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Sochi stray dogs being spared unconscionable deaths

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Thousands of stray dogs are safe in Sochi thanks to the pressure humane advocates have placed on the Russian government to stop killing the homeless canines before and during the Winter Olympics, reported Monday's New York Daily News.

With private citizens rounding up some of the most adorable and friendliest pooches ever seen anywhere in the world and fostering them in their homes, backyards, and even trucks, the dogs have attracted worldwide attention as they lavish doggy appreciation onto their rescuers as the dogs happily wag their tails and share their sloppery kisses.

Add the unselfish deep pockets of Oleg Deripaska, one of Russia's richest men who is funding a shelter on the outskirts of Sochi, unofficial statistics state at least 1,000 stray dogs and puppies have already been saved.

Just last week, Alexei Sorokin, director general of Basya Services, the company hired to kill the dogs, had described the animals as 'biological trash' and stated Sochi stray dogs had a 'rabies' problem.

In a statement according to The Daily Mail, Deripaska told the BBC why he decided to save the stray dogs:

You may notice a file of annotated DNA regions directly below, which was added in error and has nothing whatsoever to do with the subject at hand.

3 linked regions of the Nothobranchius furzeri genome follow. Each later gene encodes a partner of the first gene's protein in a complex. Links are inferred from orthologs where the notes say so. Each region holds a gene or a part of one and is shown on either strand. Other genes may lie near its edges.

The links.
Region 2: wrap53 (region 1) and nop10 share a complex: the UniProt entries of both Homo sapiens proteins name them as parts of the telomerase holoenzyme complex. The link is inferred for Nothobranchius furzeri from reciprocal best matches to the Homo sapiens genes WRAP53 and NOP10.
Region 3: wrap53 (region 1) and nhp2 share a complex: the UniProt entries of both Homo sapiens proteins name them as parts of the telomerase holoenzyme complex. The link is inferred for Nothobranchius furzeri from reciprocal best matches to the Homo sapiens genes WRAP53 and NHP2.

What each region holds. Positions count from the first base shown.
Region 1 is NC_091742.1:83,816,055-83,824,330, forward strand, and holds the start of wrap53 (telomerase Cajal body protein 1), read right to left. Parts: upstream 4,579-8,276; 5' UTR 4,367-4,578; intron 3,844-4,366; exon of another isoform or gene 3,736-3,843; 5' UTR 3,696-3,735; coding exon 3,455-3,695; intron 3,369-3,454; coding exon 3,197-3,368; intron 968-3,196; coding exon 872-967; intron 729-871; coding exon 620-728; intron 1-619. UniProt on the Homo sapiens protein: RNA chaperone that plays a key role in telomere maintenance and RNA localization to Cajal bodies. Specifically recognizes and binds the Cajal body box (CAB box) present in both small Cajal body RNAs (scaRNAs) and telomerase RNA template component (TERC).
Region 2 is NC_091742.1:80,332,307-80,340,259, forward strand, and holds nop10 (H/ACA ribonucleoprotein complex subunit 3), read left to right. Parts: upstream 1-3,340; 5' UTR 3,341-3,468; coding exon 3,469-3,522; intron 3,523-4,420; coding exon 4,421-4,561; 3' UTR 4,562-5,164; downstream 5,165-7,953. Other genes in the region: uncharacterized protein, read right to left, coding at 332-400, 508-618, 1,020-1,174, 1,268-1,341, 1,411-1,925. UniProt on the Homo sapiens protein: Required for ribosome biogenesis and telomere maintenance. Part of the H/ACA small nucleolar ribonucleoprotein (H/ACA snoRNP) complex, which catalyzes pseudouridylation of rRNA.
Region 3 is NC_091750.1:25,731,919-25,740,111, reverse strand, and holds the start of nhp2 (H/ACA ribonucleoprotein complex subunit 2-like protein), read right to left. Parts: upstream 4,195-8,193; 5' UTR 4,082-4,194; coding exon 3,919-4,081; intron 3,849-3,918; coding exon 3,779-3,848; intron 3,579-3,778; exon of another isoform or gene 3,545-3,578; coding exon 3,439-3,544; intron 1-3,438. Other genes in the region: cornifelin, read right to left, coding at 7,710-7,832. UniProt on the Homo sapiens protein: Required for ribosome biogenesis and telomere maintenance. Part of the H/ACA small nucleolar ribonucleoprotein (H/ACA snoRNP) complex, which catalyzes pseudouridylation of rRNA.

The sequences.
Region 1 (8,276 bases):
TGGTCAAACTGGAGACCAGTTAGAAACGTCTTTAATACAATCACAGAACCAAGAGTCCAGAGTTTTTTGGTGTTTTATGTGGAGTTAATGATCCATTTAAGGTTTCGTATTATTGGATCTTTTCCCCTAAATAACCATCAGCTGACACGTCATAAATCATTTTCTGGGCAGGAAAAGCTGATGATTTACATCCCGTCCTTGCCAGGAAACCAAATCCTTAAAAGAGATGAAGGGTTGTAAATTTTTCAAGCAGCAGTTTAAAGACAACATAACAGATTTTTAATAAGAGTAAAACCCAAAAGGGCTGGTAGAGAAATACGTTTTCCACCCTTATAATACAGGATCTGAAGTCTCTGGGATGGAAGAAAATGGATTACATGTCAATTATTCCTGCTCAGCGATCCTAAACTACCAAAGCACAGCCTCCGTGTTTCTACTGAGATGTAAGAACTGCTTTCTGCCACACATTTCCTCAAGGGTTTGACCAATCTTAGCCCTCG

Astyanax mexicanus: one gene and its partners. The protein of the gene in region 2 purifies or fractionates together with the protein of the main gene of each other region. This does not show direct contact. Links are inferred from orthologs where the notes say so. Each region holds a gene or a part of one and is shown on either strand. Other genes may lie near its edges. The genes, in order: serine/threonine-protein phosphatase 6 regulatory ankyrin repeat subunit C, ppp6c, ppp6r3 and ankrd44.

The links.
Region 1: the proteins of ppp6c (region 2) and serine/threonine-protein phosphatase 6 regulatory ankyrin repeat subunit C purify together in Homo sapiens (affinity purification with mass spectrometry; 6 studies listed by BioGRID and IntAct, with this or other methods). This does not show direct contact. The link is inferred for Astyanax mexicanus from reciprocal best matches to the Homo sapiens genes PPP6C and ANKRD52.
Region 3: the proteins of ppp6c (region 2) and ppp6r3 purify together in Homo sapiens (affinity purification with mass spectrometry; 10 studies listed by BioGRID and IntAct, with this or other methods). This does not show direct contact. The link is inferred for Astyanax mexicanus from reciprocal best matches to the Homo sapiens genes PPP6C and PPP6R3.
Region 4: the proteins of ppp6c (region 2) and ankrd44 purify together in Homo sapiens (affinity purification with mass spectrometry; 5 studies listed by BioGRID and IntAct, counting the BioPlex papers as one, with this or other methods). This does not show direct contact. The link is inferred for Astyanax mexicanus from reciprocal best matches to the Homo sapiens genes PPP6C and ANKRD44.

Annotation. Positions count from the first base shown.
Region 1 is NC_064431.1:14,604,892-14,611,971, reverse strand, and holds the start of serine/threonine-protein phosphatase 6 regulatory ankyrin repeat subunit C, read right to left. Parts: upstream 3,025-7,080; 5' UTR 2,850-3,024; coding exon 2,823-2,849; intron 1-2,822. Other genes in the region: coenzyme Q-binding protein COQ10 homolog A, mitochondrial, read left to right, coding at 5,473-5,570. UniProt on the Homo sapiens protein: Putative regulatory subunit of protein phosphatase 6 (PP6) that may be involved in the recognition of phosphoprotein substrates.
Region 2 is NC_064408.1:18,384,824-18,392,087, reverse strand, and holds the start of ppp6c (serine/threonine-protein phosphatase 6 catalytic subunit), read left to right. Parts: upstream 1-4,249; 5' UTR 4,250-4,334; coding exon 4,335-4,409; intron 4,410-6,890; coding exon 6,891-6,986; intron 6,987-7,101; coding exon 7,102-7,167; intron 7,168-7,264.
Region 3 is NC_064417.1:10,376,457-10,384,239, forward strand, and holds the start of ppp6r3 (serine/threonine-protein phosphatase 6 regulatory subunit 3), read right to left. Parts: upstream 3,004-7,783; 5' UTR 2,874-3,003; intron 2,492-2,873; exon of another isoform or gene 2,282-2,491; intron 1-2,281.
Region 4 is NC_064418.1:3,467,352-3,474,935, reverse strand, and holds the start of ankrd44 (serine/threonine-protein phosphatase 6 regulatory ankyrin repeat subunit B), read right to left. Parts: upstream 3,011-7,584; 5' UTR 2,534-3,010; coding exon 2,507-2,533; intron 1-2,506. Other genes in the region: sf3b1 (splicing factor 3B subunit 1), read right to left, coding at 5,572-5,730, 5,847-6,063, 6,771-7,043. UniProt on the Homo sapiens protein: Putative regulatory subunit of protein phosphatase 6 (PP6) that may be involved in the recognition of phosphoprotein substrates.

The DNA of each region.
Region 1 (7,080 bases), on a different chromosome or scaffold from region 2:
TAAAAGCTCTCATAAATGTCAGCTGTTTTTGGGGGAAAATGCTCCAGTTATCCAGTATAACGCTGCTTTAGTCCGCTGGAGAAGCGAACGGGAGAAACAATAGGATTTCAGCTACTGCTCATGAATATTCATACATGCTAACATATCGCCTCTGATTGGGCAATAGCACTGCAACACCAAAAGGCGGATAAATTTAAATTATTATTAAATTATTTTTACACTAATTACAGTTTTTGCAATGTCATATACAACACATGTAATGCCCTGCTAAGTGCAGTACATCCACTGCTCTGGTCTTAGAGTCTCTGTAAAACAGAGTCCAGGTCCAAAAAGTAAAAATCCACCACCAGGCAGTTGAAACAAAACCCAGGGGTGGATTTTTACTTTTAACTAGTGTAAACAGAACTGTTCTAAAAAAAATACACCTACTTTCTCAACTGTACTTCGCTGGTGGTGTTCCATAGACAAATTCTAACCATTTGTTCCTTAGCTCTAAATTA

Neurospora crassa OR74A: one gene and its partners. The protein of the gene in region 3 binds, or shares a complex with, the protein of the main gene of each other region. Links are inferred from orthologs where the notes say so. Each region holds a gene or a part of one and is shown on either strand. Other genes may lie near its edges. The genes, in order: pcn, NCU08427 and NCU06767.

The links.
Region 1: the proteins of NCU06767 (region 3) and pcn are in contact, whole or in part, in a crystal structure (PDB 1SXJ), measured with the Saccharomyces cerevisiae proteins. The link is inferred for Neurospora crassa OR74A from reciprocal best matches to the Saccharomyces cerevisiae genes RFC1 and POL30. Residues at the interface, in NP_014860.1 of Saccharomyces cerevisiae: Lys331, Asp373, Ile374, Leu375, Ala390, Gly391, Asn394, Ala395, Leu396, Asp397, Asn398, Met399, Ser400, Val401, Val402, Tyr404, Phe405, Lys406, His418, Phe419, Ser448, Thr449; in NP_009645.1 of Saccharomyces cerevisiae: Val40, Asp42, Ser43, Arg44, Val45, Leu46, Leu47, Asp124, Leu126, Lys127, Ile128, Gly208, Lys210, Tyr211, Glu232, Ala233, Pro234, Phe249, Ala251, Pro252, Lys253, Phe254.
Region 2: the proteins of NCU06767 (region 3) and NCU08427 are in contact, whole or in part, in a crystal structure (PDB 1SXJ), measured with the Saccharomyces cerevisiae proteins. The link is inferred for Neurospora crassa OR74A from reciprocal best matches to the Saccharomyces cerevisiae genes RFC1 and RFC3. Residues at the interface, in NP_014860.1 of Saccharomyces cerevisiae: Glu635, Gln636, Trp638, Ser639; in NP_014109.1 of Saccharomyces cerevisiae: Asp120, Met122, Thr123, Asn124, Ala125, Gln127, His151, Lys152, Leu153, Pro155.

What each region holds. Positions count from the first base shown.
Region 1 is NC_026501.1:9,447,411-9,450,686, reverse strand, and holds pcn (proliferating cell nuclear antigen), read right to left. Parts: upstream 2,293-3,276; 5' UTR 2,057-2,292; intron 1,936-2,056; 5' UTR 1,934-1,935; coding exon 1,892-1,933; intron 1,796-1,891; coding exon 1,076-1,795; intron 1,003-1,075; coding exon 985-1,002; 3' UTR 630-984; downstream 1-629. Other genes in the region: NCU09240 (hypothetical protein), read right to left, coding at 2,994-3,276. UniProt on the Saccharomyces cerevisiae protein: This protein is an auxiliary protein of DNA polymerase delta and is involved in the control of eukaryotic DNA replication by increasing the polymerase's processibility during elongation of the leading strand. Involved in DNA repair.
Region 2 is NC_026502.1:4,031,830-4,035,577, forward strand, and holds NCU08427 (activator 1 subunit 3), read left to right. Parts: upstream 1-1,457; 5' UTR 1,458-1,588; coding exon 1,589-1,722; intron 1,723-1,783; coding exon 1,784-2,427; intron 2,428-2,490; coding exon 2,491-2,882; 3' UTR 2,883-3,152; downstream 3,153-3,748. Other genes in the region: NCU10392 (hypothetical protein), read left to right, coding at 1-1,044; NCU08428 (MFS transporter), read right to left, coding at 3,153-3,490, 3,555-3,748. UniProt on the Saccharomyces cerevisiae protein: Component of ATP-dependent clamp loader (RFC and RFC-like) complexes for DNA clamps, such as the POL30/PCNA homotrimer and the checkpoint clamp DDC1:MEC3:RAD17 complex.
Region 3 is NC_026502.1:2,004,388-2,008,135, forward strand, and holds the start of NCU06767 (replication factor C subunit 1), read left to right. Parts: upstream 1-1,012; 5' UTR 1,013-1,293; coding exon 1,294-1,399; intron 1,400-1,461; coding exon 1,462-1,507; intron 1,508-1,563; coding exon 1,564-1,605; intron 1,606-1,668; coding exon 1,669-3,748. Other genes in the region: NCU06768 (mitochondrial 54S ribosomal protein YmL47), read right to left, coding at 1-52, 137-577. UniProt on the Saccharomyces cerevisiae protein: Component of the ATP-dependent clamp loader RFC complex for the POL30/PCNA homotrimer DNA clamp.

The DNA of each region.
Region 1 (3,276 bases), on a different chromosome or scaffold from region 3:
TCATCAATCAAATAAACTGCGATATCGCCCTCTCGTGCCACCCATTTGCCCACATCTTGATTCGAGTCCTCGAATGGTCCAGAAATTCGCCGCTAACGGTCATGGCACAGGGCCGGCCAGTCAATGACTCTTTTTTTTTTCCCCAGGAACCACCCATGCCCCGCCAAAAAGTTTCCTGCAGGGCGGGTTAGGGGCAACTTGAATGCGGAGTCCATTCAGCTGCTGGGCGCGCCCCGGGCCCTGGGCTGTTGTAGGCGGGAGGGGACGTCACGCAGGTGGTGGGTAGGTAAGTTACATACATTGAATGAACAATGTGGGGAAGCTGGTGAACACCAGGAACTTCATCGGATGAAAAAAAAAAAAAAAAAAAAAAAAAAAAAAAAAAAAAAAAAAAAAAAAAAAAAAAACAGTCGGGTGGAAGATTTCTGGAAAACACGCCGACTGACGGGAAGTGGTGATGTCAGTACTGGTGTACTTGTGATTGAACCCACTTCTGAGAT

"My first dog I found in the street of my village, the tiny village [where I grew up]. It was a very close friend for almost five years."

According to the Humane Society International director of companion animals, Kelly O'Meara, whose organization tried to intervene and help last year when the orders to kill the strays were originally implemented, O'Meara stated there was never any response from the Russian government. The organization had hoped to help set up spay and neuter programs, health checks, and optional ways to deal with the dogs other than the planned mass killing.

"They're beautiful dogs. These dogs are friendly and interactive dogs."

Anywhere from 2,000 to 5,000 stray dogs may already have died, but for the survivors, the promise of new lives in homes seem to be on the horizon.

Are you interested in adopting a Sochi dog? The best way to rescue one of these dogs is to fly to Sochi and bring one home. For Americans who are already in Sochi, it is inexpensive and relatively easy to bring one home.

A website is available for people interested in adopting a Sochi pooch. Please click here for Humane Society International for more information.

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